An example of labile used as an adjective is the phrase "labile syllabus" which means a syllabus that will have changes as the semester progresses.
Origin of labileClassical Latin labilis from labi, to slip, fall: see lap
- Open to change; readily changeable or unstable: labile chemical compounds; tissues with labile cell populations.
- Fluctuating widely: labile hypertension; labile emotions.
- Decomposing readily: the labile component of organic matter.
Origin of labileMiddle English labil forgetful, wandering from Old French labile from Late Latin lābilis apt to slip from lābī to slip
(comparative more labile, superlative most labile)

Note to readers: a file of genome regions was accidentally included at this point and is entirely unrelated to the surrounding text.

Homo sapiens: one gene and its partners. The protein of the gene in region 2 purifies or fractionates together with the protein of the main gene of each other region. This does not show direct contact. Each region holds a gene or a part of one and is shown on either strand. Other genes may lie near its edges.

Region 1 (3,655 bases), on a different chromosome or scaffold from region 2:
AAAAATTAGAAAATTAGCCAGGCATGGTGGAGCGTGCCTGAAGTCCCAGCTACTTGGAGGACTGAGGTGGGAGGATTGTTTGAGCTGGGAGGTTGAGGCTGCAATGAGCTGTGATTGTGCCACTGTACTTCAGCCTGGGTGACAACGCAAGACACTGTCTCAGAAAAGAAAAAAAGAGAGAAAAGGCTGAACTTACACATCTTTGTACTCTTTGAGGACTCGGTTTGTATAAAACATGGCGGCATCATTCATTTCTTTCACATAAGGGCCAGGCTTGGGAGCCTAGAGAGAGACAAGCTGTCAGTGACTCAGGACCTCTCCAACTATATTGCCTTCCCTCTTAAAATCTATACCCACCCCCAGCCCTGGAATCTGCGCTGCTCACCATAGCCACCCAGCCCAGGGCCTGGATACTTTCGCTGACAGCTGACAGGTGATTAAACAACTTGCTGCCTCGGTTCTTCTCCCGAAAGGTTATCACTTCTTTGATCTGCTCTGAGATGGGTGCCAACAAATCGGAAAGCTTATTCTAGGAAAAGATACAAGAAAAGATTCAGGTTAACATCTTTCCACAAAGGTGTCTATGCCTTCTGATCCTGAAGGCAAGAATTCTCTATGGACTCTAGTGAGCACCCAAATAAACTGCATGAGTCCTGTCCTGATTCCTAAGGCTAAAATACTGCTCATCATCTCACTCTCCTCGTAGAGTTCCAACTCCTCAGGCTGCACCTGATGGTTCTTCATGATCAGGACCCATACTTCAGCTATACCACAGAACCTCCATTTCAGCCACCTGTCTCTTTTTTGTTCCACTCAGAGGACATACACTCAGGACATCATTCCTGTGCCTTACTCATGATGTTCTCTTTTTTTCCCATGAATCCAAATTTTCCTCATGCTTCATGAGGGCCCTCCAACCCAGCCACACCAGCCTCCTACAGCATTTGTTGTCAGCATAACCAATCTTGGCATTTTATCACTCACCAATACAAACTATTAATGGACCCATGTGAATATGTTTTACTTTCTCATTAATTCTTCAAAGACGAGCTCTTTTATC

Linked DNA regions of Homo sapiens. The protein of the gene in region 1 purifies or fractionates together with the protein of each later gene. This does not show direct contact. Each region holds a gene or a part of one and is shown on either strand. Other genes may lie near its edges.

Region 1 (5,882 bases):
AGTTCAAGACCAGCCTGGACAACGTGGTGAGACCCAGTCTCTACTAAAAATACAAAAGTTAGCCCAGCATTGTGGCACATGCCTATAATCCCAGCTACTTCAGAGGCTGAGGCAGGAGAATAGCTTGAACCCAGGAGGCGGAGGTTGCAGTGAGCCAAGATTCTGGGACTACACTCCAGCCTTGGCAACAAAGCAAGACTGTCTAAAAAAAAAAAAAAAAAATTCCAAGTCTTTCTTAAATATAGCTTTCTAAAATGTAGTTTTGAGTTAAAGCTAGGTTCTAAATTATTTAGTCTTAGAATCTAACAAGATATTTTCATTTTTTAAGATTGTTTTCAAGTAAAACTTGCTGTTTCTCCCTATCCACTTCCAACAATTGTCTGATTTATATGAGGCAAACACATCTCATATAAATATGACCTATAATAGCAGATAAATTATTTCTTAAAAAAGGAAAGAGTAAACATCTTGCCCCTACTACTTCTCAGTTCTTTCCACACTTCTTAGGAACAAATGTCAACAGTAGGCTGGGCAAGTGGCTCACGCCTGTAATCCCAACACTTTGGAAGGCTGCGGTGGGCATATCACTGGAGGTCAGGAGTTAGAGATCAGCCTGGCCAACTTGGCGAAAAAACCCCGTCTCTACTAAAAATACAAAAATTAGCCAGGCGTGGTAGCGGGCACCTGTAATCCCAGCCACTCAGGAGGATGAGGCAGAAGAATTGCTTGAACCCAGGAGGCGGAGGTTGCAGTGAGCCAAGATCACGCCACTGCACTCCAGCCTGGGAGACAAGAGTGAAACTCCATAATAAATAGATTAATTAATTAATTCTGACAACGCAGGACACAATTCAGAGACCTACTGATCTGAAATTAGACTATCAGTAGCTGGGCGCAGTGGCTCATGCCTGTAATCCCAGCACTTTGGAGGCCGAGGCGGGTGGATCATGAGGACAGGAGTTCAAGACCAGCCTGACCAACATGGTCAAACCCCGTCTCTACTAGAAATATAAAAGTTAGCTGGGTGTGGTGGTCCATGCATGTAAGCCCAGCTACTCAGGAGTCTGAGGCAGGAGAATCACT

- Liable to slip, err, fall, or apostatize.
- Apt or likely to change.
- (chemistry, of a compound or bond) Kinetically unstable; rapidly cleaved (possibly reformed).
- Certain drugs can be conjugated to polymer molecules with a linkage that is labile at low pH to effect controlled release in a cellular endosome.
- Water ligands typically bind metals in a labile fashion and are rapidly interchanged in aqueous solution.